Being in foster care can be overwhelming for children and parents for many reasons. One of those reasons is the sheer number of people working on a case at a time. Each is important to making sure the case follows the legal timeline while working as a team to promote the ultimate goal of reunifying a child with their parent or making sure there is a solid plan in cases where reunification cannot happen.
So, just who is involved in a foster care case besides the child and their parents?
First, you have the DHS caseworker. They are responsible for the everyday safety and well-being of all the children on their caseloads. At the same time, they are responsible for making sure parents are getting the services they need to have their children returned to them. It is a big job that often requires driving kids across the state, finding last minute placements, setting up doctors and therapy appointments, making home visits to foster homes, meeting with parents, drawing up case plans and testifying in court. What don’t they do, really?
The Office of Chief Counsel or OCC is the attorney for the DHS caseworker on the case. They are there to protect the interests of the Department of Human Services. They help the DHS worker communicate with the Judge during court. They are considered the “prosecuting attorney” of the case and file all the initial petitions in order to take the hold on children.
The Attorney Ad Litem is a court appointed attorney specifically assigned to speak on behalf of the best interests of the foster child(ren) they represent. They will often voice the child’s thoughts and opinions during a case. They can call witnesses and file motions on behalf of their client. The Attorney Ad Litem works very closely with the CASA volunteer on the case as their perspectives often align. The Attorney Ad Litem is required by law to present the CASA court report to the judge.
While the Ad Litem is the attorney for the child, the child also has a Court Appointed Special Advocate (CASA) to speak up for their best interests. Unlike the Ad Litem, the CASA is a volunteer. Often assigned to only one case at a time, the CASA volunteer has the capacity to delve very deeply into the families involved. CASA advocates work closely with the child, DHS, and biological and foster parents to identify and fulfill resource gaps. As an objective third party, they can speak freely to the child’s needs and keep the focus where it should be: on the safety and well-being of the child.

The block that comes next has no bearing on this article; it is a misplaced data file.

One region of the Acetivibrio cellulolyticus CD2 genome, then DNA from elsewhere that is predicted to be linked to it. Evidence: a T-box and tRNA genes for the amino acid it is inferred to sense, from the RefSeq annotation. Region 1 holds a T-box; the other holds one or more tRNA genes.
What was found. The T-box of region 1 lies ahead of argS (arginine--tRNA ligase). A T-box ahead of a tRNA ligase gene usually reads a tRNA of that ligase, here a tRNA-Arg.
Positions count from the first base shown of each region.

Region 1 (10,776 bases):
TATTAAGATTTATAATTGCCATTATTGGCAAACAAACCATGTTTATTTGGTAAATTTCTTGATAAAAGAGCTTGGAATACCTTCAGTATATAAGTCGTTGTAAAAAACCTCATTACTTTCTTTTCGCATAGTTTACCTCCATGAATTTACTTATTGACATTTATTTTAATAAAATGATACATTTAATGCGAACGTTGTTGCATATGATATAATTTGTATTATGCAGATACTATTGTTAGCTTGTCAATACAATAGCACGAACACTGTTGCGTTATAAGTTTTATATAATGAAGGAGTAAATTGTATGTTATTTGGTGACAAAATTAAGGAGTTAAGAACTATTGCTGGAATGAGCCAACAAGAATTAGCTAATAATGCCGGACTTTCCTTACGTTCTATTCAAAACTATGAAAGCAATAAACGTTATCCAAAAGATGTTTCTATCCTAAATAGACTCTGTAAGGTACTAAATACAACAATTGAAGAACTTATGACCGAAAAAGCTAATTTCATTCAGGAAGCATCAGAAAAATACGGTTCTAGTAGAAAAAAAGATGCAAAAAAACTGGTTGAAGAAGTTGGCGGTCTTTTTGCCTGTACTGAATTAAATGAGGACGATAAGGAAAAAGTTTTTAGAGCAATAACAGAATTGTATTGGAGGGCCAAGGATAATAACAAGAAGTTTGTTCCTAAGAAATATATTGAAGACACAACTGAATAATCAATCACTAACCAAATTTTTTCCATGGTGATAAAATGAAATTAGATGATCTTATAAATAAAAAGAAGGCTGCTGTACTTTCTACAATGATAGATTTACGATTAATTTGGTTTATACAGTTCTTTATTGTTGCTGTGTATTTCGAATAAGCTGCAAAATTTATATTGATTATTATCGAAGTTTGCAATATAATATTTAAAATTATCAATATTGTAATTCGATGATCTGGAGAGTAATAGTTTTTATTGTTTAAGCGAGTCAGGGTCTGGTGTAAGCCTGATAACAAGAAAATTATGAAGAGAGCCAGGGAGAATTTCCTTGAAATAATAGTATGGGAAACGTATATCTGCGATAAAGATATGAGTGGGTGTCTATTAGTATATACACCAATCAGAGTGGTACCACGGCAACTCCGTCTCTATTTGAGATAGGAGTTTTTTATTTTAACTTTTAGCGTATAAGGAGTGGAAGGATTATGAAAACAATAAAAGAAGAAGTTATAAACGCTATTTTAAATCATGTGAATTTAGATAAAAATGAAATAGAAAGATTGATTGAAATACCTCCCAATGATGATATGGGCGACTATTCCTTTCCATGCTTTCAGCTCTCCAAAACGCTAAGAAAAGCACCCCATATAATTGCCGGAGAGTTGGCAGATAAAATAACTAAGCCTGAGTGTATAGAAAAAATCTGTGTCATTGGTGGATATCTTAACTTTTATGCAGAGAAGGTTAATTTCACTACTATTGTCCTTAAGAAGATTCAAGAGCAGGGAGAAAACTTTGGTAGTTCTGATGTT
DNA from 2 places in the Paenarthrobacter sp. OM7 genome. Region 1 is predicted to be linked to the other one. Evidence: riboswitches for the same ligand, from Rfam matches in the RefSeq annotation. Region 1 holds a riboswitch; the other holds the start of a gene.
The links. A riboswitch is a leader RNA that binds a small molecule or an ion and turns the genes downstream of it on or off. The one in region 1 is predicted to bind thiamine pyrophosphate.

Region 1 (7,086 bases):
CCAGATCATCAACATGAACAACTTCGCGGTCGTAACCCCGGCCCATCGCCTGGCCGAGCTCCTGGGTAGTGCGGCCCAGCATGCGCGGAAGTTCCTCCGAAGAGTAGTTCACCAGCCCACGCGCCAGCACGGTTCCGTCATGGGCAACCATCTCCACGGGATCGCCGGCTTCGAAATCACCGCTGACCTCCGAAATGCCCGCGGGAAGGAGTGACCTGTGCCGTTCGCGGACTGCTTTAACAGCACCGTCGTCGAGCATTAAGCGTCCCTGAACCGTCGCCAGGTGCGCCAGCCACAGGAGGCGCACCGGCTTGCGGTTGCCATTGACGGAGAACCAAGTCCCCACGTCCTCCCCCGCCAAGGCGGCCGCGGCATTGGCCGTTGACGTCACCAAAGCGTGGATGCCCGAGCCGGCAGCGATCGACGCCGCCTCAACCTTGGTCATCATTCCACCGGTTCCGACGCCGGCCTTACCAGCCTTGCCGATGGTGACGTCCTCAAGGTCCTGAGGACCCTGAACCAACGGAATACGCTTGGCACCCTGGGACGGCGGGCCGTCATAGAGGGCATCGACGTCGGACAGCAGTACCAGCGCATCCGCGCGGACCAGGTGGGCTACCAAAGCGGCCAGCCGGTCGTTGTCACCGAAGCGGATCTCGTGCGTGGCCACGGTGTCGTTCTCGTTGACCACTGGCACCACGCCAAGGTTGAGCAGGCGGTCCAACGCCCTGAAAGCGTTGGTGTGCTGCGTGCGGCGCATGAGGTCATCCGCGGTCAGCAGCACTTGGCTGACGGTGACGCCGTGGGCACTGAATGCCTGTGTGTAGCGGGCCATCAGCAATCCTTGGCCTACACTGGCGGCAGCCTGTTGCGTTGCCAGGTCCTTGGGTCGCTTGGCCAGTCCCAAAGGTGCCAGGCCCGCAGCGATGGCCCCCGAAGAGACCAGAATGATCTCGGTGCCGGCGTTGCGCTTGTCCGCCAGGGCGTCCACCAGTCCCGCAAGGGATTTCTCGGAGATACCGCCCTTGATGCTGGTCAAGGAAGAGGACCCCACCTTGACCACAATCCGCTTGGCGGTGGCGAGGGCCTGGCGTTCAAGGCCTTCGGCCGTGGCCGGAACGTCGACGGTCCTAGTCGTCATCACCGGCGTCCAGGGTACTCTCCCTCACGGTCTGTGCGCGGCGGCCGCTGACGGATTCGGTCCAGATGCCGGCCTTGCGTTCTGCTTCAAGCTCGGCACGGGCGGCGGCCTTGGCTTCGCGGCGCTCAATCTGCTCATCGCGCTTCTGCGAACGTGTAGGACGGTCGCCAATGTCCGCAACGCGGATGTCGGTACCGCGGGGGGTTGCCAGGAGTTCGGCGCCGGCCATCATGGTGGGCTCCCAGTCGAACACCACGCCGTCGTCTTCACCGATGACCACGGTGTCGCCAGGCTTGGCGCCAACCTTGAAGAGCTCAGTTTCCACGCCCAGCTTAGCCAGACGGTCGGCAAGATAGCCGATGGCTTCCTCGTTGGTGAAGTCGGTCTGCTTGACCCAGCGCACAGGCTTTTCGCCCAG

Parents always have a right to an attorney in juvenile court proceedings. If parents are under a certain income level, they will be assigned a court appointed attorney. Whether paid for by the parent or by the state, parent counsel is there to guide their client through the child welfare process. While they often encourage parents to complete services, ultimately they are there to protect the parents’ rights and interests in the case even if it goes against the best interest of the children involved.
Foster parents fill a vital role in the life of a foster child. During a difficult time in a child’s life, they can be a safe place to land. They tuck children into bed at night and provide the everyday care for the child. Foster parents can be a support for a child in the actual court room while providing information to the court about any specific needs the child has. In some cases, the foster parents can be a good support system for parents by helping to provide some one on one parenting skills, supervising visits and encouraging healthy interactions. Beyond a foster home, a child may also be placed in a residential facility, group home, or shelter. In those cases, it is the staff of those placements that fill in the foster parent role.
Therapists, teachers, doctors, child care providers, coaches, etc. all play critical roles in providing services and care to a child in foster care. If a child is of Native American descent, tribal representation will also be a valued member of the child welfare team. Because each child’s experience and needs are different, the role they play in any particular case varies. All of these professionals can be called upon, by the court, to provide critical information on a child’s progress, needs, and permanency.
The Juvenile Judge. The judge is an elected official who conducts the actual foster care court proceedings. They must be impartial and properly interpret the law. Each attorney presents their case to the judge, CASAs write reports and witnesses testify, but the ultimate outcome of a child’s case is squarely on the shoulders of the judge.
The players are many in child welfare, but the objective is the same. We are grateful to each and every one of our partners for staying committed to the safety and well-being of children in foster care.